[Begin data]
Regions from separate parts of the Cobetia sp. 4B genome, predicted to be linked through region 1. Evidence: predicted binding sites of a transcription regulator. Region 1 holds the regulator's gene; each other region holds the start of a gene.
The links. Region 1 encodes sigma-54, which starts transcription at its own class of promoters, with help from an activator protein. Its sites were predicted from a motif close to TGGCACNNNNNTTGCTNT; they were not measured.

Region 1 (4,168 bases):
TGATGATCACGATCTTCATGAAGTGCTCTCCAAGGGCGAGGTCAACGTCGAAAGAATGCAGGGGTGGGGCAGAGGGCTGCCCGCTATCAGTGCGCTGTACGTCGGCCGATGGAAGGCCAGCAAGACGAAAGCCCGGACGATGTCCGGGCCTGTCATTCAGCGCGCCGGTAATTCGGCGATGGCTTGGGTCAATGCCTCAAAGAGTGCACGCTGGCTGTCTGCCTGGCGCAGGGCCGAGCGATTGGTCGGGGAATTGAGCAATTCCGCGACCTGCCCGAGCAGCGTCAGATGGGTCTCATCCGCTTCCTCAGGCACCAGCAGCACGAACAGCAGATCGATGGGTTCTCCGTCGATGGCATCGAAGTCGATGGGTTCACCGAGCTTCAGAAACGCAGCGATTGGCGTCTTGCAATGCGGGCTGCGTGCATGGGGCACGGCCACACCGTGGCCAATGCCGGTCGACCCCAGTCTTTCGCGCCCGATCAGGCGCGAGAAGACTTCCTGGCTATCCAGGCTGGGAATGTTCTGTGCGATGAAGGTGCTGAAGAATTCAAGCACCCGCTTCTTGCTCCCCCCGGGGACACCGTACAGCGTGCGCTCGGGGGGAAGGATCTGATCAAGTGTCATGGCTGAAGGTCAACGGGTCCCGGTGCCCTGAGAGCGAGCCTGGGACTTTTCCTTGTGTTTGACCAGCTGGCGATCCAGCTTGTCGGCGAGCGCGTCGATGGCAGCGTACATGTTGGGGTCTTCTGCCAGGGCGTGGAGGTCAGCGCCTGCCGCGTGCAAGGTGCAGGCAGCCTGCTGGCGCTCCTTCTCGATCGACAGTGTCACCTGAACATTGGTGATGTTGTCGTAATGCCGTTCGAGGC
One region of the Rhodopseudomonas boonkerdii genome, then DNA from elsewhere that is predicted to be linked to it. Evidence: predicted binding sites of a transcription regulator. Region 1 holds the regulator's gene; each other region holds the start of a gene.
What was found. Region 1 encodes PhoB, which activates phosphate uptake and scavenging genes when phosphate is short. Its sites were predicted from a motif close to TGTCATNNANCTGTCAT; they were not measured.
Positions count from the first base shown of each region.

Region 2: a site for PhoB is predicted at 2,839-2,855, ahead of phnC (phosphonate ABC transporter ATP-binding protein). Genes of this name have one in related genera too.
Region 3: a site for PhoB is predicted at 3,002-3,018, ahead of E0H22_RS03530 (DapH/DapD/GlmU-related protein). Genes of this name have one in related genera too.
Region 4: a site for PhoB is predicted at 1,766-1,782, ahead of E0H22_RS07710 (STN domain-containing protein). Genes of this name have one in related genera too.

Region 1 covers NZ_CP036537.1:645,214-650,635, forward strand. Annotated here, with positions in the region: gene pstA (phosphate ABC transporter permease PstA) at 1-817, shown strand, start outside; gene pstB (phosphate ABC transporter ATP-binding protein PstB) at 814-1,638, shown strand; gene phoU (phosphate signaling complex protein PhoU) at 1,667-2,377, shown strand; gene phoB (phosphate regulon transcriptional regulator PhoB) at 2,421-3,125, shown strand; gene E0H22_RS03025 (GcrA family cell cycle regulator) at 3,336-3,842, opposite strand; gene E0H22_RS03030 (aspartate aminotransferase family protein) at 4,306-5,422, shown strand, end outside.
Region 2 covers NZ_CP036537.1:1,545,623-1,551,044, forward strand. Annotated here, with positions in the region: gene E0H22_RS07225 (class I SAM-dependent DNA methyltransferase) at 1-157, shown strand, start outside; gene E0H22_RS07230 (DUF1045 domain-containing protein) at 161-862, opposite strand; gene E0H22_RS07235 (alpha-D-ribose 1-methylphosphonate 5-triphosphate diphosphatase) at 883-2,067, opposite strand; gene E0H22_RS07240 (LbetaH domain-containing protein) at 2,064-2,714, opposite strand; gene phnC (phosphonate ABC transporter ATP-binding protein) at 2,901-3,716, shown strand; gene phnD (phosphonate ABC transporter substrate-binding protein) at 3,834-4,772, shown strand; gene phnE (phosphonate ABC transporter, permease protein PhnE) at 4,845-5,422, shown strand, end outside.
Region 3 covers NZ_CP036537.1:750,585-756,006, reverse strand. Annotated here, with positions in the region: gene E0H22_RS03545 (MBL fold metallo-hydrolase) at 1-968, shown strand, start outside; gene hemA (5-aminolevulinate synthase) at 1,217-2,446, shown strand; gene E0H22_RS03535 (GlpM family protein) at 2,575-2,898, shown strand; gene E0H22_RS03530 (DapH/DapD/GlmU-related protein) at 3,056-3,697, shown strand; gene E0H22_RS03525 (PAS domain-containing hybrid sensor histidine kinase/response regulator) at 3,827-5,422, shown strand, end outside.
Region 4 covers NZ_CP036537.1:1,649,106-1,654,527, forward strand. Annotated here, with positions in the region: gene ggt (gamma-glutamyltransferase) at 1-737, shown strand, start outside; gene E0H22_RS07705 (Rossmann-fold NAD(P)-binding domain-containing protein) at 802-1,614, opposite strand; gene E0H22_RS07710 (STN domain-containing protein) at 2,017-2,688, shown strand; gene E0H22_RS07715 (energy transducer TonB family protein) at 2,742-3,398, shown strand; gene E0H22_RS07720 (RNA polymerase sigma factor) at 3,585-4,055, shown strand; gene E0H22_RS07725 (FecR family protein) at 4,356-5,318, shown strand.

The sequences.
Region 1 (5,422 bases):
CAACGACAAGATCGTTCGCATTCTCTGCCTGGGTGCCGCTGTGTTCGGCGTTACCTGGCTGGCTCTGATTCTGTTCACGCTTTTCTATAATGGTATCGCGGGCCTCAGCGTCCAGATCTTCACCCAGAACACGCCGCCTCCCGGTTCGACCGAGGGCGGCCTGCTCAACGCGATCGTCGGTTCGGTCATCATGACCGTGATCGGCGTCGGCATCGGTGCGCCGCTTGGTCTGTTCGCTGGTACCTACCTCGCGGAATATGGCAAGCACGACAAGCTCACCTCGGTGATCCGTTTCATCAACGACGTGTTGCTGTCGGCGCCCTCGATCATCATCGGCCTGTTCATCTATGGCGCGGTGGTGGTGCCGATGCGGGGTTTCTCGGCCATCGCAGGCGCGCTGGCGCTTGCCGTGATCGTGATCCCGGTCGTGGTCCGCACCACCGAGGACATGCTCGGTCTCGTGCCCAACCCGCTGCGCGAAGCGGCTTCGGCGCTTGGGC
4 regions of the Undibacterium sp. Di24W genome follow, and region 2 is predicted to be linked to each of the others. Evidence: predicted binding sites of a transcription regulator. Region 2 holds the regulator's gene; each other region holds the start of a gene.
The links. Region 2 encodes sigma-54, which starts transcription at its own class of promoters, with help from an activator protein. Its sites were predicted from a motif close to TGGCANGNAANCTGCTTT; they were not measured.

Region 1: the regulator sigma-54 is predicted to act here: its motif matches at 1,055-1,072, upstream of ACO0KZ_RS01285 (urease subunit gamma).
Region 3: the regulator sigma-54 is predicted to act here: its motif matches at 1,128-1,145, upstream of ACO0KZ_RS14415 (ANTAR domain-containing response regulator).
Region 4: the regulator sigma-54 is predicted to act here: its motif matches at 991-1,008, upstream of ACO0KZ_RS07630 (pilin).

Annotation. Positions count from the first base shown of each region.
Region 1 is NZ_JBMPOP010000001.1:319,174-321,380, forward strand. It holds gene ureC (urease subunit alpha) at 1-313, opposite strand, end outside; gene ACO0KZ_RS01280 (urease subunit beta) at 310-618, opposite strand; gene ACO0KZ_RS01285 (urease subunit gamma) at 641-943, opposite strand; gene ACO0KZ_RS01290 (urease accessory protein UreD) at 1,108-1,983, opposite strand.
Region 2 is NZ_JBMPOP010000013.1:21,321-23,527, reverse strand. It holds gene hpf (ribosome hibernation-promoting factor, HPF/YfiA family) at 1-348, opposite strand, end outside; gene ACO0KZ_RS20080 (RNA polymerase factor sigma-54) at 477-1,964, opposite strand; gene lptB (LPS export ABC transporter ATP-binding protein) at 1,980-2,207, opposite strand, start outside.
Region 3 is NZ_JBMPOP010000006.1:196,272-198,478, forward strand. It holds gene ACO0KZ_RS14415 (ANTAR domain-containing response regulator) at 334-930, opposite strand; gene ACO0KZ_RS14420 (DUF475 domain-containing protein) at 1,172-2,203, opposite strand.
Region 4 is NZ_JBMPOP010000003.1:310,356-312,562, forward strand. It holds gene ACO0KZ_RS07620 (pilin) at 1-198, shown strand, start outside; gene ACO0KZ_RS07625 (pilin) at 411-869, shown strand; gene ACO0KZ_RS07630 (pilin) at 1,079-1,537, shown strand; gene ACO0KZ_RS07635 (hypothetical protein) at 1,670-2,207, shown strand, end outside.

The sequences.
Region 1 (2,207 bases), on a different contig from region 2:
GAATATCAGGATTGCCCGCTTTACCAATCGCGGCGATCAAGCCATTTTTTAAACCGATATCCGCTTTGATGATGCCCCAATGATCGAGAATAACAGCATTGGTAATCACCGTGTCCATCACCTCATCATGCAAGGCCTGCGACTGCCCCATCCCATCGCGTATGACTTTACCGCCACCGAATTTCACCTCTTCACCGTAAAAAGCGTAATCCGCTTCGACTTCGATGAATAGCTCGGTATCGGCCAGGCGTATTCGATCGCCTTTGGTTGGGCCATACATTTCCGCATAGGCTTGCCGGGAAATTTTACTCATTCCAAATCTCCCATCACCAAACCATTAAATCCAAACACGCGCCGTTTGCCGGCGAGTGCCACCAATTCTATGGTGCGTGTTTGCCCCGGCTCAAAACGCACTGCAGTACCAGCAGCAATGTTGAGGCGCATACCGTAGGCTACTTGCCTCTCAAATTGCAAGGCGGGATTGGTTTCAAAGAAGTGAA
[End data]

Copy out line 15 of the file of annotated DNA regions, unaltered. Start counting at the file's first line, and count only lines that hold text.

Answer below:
The sequences.